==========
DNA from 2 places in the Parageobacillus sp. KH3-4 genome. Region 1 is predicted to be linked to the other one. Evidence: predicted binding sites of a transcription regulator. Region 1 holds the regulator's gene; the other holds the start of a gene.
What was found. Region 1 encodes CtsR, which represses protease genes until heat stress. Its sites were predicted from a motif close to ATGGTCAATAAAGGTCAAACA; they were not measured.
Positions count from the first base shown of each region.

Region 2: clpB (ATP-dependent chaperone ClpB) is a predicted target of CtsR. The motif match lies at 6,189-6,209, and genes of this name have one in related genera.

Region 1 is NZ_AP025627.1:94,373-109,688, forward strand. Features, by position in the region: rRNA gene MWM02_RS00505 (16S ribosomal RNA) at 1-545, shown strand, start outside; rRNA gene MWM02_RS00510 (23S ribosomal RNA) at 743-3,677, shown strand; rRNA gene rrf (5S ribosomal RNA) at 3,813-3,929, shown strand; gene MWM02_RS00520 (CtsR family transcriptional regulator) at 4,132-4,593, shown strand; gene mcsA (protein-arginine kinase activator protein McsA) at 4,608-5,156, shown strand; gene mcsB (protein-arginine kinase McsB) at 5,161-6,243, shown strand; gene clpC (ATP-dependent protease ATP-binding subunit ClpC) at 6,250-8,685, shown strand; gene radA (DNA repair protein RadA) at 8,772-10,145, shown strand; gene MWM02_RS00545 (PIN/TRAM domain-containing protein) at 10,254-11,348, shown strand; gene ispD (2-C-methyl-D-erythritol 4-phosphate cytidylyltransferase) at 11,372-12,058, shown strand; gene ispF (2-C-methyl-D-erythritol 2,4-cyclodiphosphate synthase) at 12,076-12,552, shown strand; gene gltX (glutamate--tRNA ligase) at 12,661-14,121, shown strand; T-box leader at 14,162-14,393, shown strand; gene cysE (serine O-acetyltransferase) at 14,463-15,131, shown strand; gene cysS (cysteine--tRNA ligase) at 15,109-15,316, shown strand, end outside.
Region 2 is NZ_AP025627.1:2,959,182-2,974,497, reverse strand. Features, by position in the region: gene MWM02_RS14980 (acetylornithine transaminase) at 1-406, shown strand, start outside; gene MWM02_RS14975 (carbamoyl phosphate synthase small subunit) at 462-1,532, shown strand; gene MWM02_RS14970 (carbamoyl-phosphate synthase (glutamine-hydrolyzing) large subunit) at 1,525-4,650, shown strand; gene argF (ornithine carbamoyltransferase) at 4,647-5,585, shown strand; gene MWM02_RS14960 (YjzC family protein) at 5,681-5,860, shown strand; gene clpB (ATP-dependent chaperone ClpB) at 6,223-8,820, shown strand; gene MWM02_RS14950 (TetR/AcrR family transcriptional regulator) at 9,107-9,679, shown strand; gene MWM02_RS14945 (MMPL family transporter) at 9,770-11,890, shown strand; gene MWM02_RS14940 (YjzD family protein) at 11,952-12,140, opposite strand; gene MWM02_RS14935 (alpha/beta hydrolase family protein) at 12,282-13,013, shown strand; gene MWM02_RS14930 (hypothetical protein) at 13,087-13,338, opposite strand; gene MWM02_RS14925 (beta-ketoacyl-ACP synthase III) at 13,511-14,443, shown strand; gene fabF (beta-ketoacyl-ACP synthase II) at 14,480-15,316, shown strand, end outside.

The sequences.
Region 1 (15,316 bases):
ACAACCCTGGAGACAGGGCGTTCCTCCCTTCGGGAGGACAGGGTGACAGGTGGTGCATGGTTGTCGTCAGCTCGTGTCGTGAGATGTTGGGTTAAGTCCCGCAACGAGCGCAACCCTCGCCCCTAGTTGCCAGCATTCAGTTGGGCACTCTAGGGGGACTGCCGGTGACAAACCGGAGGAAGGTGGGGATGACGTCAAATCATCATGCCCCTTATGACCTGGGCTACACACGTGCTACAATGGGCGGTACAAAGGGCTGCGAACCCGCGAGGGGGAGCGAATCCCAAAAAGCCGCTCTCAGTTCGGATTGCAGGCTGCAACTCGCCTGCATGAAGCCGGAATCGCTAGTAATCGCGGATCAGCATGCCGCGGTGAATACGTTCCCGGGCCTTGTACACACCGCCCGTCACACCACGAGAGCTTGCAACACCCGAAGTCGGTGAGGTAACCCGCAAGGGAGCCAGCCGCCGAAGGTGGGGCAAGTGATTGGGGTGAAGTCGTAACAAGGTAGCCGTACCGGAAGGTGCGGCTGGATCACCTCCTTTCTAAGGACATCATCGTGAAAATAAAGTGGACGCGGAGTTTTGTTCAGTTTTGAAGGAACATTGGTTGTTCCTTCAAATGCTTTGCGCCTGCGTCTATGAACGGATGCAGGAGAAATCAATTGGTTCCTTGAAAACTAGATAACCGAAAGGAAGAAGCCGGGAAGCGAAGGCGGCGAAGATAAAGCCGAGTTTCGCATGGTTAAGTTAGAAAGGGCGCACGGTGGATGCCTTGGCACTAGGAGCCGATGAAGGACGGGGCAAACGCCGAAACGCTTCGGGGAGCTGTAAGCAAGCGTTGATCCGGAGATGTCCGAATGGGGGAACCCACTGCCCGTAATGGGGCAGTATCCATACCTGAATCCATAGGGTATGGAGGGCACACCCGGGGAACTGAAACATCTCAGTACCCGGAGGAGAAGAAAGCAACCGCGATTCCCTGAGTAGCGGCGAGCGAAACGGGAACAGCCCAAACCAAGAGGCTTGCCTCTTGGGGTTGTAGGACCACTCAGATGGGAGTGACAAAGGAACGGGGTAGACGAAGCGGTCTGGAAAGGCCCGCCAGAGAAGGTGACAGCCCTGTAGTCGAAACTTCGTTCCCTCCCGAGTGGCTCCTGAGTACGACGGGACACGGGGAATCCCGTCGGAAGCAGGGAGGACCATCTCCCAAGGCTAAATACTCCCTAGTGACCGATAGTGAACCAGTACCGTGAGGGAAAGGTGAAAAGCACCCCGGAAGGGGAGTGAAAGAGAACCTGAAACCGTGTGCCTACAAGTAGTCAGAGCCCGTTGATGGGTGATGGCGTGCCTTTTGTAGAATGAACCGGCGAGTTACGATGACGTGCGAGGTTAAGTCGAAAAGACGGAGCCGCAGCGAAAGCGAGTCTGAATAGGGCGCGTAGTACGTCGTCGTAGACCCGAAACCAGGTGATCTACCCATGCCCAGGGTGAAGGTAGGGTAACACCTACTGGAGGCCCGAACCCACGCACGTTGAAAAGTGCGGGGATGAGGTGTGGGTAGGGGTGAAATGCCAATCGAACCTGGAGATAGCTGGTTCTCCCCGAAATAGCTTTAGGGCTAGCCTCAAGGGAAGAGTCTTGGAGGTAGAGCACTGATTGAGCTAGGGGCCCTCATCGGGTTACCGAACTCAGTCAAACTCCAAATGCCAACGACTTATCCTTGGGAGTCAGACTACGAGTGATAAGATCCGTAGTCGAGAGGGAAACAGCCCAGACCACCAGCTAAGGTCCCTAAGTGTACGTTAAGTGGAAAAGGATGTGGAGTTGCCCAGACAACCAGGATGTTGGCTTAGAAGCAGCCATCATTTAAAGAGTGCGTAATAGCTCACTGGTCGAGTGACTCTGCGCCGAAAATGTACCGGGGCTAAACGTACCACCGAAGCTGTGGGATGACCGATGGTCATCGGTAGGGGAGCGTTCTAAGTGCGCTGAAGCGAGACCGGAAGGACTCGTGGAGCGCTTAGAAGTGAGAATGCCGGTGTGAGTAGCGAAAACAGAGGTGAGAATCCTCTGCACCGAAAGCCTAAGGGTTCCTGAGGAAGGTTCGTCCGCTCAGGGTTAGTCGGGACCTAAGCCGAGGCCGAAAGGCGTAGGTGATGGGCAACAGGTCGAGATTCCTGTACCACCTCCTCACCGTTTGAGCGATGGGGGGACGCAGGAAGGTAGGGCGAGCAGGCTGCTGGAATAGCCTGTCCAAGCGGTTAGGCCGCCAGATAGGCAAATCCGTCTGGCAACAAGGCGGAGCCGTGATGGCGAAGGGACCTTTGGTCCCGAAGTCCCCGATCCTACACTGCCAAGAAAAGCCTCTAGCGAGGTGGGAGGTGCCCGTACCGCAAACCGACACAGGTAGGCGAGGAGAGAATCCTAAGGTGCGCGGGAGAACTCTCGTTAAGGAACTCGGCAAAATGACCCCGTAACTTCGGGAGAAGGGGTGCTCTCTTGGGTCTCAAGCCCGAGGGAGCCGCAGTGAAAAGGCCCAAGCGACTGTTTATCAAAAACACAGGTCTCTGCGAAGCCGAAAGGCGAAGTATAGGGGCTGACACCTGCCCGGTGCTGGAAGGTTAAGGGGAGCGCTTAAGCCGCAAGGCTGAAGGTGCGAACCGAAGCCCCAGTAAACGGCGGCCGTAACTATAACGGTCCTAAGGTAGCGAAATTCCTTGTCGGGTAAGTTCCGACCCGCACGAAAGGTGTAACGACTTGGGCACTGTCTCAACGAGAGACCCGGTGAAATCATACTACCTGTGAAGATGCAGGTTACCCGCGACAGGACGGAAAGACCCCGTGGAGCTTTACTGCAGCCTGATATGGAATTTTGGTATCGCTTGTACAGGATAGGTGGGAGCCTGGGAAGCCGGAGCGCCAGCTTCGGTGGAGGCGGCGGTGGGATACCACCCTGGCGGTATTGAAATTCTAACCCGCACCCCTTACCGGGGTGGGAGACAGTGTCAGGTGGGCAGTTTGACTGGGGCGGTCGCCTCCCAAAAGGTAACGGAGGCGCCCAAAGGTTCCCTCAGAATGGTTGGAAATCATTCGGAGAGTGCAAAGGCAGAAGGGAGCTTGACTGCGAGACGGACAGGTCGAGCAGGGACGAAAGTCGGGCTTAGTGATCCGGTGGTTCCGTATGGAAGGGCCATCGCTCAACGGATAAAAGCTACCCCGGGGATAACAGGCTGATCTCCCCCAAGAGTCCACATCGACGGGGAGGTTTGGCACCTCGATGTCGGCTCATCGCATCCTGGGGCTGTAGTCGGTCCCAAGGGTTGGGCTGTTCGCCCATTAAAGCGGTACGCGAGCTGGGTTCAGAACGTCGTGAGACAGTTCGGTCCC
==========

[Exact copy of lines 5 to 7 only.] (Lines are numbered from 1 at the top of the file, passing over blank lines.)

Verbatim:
Region 1 is NZ_AP025627.1:94,373-109,688, forward strand. Features, by position in the region: rRNA gene MWM02_RS00505 (16S ribosomal RNA) at 1-545, shown strand, start outside; rRNA gene MWM02_RS00510 (23S ribosomal RNA) at 743-3,677, shown strand; rRNA gene rrf (5S ribosomal RNA) at 3,813-3,929, shown strand; gene MWM02_RS00520 (CtsR family transcriptional regulator) at 4,132-4,593, shown strand; gene mcsA (protein-arginine kinase activator protein McsA) at 4,608-5,156, shown strand; gene mcsB (protein-arginine kinase McsB) at 5,161-6,243, shown strand; gene clpC (ATP-dependent protease ATP-binding subunit ClpC) at 6,250-8,685, shown strand; gene radA (DNA repair protein RadA) at 8,772-10,145, shown strand; gene MWM02_RS00545 (PIN/TRAM domain-containing protein) at 10,254-11,348, shown strand; gene ispD (2-C-methyl-D-erythritol 4-phosphate cytidylyltransferase) at 11,372-12,058, shown strand; gene ispF (2-C-methyl-D-erythritol 2,4-cyclodiphosphate synthase) at 12,076-12,552, shown strand; gene gltX (glutamate--tRNA ligase) at 12,661-14,121, shown strand; T-box leader at 14,162-14,393, shown strand; gene cysE (serine O-acetyltransferase) at 14,463-15,131, shown strand; gene cysS (cysteine--tRNA ligase) at 15,109-15,316, shown strand, end outside.
Region 2 is NZ_AP025627.1:2,959,182-2,974,497, reverse strand. Features, by position in the region: gene MWM02_RS14980 (acetylornithine transaminase) at 1-406, shown strand, start outside; gene MWM02_RS14975 (carbamoyl phosphate synthase small subunit) at 462-1,532, shown strand; gene MWM02_RS14970 (carbamoyl-phosphate synthase (glutamine-hydrolyzing) large subunit) at 1,525-4,650, shown strand; gene argF (ornithine carbamoyltransferase) at 4,647-5,585, shown strand; gene MWM02_RS14960 (YjzC family protein) at 5,681-5,860, shown strand; gene clpB (ATP-dependent chaperone ClpB) at 6,223-8,820, shown strand; gene MWM02_RS14950 (TetR/AcrR family transcriptional regulator) at 9,107-9,679, shown strand; gene MWM02_RS14945 (MMPL family transporter) at 9,770-11,890, shown strand; gene MWM02_RS14940 (YjzD family protein) at 11,952-12,140, opposite strand; gene MWM02_RS14935 (alpha/beta hydrolase family protein) at 12,282-13,013, shown strand; gene MWM02_RS14930 (hypothetical protein) at 13,087-13,338, opposite strand; gene MWM02_RS14925 (beta-ketoacyl-ACP synthase III) at 13,511-14,443, shown strand; gene fabF (beta-ketoacyl-ACP synthase II) at 14,480-15,316, shown strand, end outside.

The sequences.